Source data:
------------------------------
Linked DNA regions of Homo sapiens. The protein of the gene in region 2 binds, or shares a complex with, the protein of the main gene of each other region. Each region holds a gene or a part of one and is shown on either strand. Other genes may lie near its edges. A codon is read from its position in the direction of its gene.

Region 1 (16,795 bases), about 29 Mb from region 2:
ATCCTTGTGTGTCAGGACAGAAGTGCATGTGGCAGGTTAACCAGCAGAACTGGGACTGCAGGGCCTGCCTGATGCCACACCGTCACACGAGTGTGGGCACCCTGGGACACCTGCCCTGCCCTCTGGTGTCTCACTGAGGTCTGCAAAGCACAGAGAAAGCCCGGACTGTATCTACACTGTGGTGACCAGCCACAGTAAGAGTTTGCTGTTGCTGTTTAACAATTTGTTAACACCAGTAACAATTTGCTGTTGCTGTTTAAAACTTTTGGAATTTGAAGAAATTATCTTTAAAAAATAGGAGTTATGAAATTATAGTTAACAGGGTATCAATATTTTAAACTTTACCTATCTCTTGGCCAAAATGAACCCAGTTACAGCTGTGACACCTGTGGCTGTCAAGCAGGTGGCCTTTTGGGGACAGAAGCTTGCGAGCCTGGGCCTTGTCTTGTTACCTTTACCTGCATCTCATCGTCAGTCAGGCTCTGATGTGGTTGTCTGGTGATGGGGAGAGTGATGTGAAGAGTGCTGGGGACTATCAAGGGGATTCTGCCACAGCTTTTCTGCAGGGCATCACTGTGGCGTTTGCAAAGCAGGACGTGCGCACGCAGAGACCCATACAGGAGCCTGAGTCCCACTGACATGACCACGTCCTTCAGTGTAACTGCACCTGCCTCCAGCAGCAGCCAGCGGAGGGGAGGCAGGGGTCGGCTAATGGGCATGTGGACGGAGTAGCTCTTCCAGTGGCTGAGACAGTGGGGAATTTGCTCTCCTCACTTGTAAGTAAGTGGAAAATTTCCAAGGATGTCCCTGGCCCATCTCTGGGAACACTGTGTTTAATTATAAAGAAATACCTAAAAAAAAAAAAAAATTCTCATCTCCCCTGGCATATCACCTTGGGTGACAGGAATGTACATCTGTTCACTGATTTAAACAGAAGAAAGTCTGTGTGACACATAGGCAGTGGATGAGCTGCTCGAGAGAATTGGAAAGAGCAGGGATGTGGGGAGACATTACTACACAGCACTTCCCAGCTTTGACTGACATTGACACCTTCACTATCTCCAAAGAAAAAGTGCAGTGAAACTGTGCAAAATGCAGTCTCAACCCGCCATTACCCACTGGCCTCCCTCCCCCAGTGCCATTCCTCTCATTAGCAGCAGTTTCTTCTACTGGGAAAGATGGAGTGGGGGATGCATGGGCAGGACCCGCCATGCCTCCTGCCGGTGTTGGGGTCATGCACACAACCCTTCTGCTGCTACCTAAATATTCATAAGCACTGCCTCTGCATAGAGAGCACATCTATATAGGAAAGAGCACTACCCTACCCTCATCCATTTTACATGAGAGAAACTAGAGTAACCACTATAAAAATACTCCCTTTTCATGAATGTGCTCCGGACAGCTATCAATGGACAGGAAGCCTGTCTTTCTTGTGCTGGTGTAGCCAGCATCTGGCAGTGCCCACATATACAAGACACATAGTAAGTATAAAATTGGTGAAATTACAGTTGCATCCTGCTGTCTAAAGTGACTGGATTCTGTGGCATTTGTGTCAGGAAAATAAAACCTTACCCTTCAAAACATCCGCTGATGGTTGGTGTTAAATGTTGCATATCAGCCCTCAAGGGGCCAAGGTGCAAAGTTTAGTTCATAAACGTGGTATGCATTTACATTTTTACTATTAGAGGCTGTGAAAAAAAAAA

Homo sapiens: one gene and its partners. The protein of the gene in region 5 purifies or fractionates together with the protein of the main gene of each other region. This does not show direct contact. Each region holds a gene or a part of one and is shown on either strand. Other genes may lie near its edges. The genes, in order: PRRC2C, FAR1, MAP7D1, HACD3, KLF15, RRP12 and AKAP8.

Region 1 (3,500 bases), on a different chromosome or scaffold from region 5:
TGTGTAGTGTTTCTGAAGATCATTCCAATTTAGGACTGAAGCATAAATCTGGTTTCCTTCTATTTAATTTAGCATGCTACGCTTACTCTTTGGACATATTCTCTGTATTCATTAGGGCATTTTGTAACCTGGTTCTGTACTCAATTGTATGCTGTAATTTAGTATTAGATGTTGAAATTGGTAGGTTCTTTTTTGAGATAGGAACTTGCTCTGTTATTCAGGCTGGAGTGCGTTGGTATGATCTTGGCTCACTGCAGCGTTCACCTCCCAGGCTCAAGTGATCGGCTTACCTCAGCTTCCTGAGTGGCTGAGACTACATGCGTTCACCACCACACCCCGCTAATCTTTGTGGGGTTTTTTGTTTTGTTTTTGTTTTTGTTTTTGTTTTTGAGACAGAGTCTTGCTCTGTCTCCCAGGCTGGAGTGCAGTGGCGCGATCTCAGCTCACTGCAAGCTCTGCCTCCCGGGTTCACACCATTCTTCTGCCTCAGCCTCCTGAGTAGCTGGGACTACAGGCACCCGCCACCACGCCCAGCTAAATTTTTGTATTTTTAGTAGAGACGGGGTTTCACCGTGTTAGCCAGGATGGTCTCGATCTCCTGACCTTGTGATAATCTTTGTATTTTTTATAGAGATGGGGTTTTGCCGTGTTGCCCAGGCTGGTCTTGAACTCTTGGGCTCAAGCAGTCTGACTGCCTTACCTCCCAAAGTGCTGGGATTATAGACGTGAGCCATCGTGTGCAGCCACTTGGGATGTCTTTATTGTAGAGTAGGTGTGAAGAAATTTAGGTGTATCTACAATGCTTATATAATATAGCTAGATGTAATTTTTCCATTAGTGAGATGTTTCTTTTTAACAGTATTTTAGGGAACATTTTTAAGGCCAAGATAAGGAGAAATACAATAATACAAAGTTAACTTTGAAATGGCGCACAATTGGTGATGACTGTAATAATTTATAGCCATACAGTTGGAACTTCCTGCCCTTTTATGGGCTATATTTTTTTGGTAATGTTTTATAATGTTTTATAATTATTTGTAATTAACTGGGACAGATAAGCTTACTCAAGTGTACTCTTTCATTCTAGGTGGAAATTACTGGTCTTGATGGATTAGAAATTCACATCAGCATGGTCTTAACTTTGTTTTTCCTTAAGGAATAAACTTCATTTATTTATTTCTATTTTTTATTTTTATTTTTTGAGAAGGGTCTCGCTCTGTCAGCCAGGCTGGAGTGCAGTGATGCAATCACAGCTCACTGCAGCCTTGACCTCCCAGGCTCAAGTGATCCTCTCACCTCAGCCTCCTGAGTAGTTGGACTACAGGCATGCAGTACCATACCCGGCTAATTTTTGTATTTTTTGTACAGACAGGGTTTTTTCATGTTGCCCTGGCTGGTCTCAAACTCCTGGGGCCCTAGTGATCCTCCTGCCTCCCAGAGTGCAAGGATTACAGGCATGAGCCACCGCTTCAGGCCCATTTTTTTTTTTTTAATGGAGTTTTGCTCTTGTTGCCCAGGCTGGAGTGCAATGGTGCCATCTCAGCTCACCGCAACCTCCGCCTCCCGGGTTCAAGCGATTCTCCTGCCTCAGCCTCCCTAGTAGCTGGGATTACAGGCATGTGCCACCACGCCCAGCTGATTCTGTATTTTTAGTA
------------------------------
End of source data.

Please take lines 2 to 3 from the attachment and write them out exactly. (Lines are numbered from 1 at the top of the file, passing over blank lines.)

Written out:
Region 1 (16,795 bases), about 29 Mb from region 2:
ATCCTTGTGTGTCAGGACAGAAGTGCATGTGGCAGGTTAACCAGCAGAACTGGGACTGCAGGGCCTGCCTGATGCCACACCGTCACACGAGTGTGGGCACCCTGGGACACCTGCCCTGCCCTCTGGTGTCTCACTGAGGTCTGCAAAGCACAGAGAAAGCCCGGACTGTATCTACACTGTGGTGACCAGCCACAGTAAGAGTTTGCTGTTGCTGTTTAACAATTTGTTAACACCAGTAACAATTTGCTGTTGCTGTTTAAAACTTTTGGAATTTGAAGAAATTATCTTTAAAAAATAGGAGTTATGAAATTATAGTTAACAGGGTATCAATATTTTAAACTTTACCTATCTCTTGGCCAAAATGAACCCAGTTACAGCTGTGACACCTGTGGCTGTCAAGCAGGTGGCCTTTTGGGGACAGAAGCTTGCGAGCCTGGGCCTTGTCTTGTTACCTTTACCTGCATCTCATCGTCAGTCAGGCTCTGATGTGGTTGTCTGGTGATGGGGAGAGTGATGTGAAGAGTGCTGGGGACTATCAAGGGGATTCTGCCACAGCTTTTCTGCAGGGCATCACTGTGGCGTTTGCAAAGCAGGACGTGCGCACGCAGAGACCCATACAGGAGCCTGAGTCCCACTGACATGACCACGTCCTTCAGTGTAACTGCACCTGCCTCCAGCAGCAGCCAGCGGAGGGGAGGCAGGGGTCGGCTAATGGGCATGTGGACGGAGTAGCTCTTCCAGTGGCTGAGACAGTGGGGAATTTGCTCTCCTCACTTGTAAGTAAGTGGAAAATTTCCAAGGATGTCCCTGGCCCATCTCTGGGAACACTGTGTTTAATTATAAAGAAATACCTAAAAAAAAAAAAAAATTCTCATCTCCCCTGGCATATCACCTTGGGTGACAGGAATGTACATCTGTTCACTGATTTAAACAGAAGAAAGTCTGTGTGACACATAGGCAGTGGATGAGCTGCTCGAGAGAATTGGAAAGAGCAGGGATGTGGGGAGACATTACTACACAGCACTTCCCAGCTTTGACTGACATTGACACCTTCACTATCTCCAAAGAAAAAGTGCAGTGAAACTGTGCAAAATGCAGTCTCAACCCGCCATTACCCACTGGCCTCCCTCCCCCAGTGCCATTCCTCTCATTAGCAGCAGTTTCTTCTACTGGGAAAGATGGAGTGGGGGATGCATGGGCAGGACCCGCCATGCCTCCTGCCGGTGTTGGGGTCATGCACACAACCCTTCTGCTGCTACCTAAATATTCATAAGCACTGCCTCTGCATAGAGAGCACATCTATATAGGAAAGAGCACTACCCTACCCTCATCCATTTTACATGAGAGAAACTAGAGTAACCACTATAAAAATACTCCCTTTTCATGAATGTGCTCCGGACAGCTATCAATGGACAGGAAGCCTGTCTTTCTTGTGCTGGTGTAGCCAGCATCTGGCAGTGCCCACATATACAAGACACATAGTAAGTATAAAATTGGTGAAATTACAGTTGCATCCTGCTGTCTAAAGTGACTGGATTCTGTGGCATTTGTGTCAGGAAAATAAAACCTTACCCTTCAAAACATCCGCTGATGGTTGGTGTTAAATGTTGCATATCAGCCCTCAAGGGGCCAAGGTGCAAAGTTTAGTTCATAAACGTGGTATGCATTTACATTTTTACTATTAGAGGCTGTGAAAAAAAAAA